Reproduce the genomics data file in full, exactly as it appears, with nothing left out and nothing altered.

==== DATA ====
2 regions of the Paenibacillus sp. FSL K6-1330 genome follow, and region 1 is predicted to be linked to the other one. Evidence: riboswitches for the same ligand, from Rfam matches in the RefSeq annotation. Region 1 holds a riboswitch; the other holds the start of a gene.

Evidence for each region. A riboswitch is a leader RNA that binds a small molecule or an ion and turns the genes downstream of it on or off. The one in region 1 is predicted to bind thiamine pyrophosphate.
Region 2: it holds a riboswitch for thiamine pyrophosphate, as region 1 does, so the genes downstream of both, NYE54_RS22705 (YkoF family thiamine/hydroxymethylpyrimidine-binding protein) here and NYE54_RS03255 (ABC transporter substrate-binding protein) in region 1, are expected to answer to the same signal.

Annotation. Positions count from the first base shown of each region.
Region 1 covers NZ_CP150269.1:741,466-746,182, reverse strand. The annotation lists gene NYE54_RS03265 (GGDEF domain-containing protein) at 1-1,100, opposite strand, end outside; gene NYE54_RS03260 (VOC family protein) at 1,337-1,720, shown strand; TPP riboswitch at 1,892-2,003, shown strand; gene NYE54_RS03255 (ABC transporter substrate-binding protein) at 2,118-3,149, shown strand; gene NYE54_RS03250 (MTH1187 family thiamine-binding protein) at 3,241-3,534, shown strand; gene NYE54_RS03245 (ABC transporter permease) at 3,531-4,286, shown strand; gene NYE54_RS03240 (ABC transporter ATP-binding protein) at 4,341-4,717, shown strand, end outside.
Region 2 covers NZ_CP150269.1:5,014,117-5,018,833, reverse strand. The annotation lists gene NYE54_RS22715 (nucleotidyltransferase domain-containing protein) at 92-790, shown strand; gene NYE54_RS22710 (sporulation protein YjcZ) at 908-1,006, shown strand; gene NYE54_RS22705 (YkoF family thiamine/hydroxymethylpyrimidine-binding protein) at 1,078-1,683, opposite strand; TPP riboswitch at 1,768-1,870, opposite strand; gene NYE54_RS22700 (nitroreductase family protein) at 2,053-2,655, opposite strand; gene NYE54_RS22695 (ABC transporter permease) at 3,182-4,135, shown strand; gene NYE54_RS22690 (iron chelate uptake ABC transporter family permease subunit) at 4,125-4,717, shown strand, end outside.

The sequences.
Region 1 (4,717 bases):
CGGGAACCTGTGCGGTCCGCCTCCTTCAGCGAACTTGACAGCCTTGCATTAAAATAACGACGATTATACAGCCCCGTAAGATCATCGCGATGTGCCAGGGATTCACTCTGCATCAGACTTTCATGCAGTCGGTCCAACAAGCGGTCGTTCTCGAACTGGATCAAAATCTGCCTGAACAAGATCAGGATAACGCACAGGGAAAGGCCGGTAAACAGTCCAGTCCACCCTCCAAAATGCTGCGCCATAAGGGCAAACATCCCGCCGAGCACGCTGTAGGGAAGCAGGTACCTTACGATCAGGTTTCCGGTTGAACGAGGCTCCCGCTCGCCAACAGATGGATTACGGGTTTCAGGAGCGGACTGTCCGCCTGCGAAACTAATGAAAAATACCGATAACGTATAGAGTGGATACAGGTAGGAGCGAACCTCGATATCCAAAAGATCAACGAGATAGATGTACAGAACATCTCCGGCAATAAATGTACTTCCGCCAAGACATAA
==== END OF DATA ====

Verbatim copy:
2 regions of the Paenibacillus sp. FSL K6-1330 genome follow, and region 1 is predicted to be linked to the other one. Evidence: riboswitches for the same ligand, from Rfam matches in the RefSeq annotation. Region 1 holds a riboswitch; the other holds the start of a gene.

Evidence for each region. A riboswitch is a leader RNA that binds a small molecule or an ion and turns the genes downstream of it on or off. The one in region 1 is predicted to bind thiamine pyrophosphate.
Region 2: it holds a riboswitch for thiamine pyrophosphate, as region 1 does, so the genes downstream of both, NYE54_RS22705 (YkoF family thiamine/hydroxymethylpyrimidine-binding protein) here and NYE54_RS03255 (ABC transporter substrate-binding protein) in region 1, are expected to answer to the same signal.

Annotation. Positions count from the first base shown of each region.
Region 1 covers NZ_CP150269.1:741,466-746,182, reverse strand. The annotation lists gene NYE54_RS03265 (GGDEF domain-containing protein) at 1-1,100, opposite strand, end outside; gene NYE54_RS03260 (VOC family protein) at 1,337-1,720, shown strand; TPP riboswitch at 1,892-2,003, shown strand; gene NYE54_RS03255 (ABC transporter substrate-binding protein) at 2,118-3,149, shown strand; gene NYE54_RS03250 (MTH1187 family thiamine-binding protein) at 3,241-3,534, shown strand; gene NYE54_RS03245 (ABC transporter permease) at 3,531-4,286, shown strand; gene NYE54_RS03240 (ABC transporter ATP-binding protein) at 4,341-4,717, shown strand, end outside.
Region 2 covers NZ_CP150269.1:5,014,117-5,018,833, reverse strand. The annotation lists gene NYE54_RS22715 (nucleotidyltransferase domain-containing protein) at 92-790, shown strand; gene NYE54_RS22710 (sporulation protein YjcZ) at 908-1,006, shown strand; gene NYE54_RS22705 (YkoF family thiamine/hydroxymethylpyrimidine-binding protein) at 1,078-1,683, opposite strand; TPP riboswitch at 1,768-1,870, opposite strand; gene NYE54_RS22700 (nitroreductase family protein) at 2,053-2,655, opposite strand; gene NYE54_RS22695 (ABC transporter permease) at 3,182-4,135, shown strand; gene NYE54_RS22690 (iron chelate uptake ABC transporter family permease subunit) at 4,125-4,717, shown strand, end outside.

The sequences.
Region 1 (4,717 bases):
CGGGAACCTGTGCGGTCCGCCTCCTTCAGCGAACTTGACAGCCTTGCATTAAAATAACGACGATTATACAGCCCCGTAAGATCATCGCGATGTGCCAGGGATTCACTCTGCATCAGACTTTCATGCAGTCGGTCCAACAAGCGGTCGTTCTCGAACTGGATCAAAATCTGCCTGAACAAGATCAGGATAACGCACAGGGAAAGGCCGGTAAACAGTCCAGTCCACCCTCCAAAATGCTGCGCCATAAGGGCAAACATCCCGCCGAGCACGCTGTAGGGAAGCAGGTACCTTACGATCAGGTTTCCGGTTGAACGAGGCTCCCGCTCGCCAACAGATGGATTACGGGTTTCAGGAGCGGACTGTCCGCCTGCGAAACTAATGAAAAATACCGATAACGTATAGAGTGGATACAGGTAGGAGCGAACCTCGATATCCAAAAGATCAACGAGATAGATGTACAGAACATCTCCGGCAATAAATGTACTTCCGCCAAGACATAA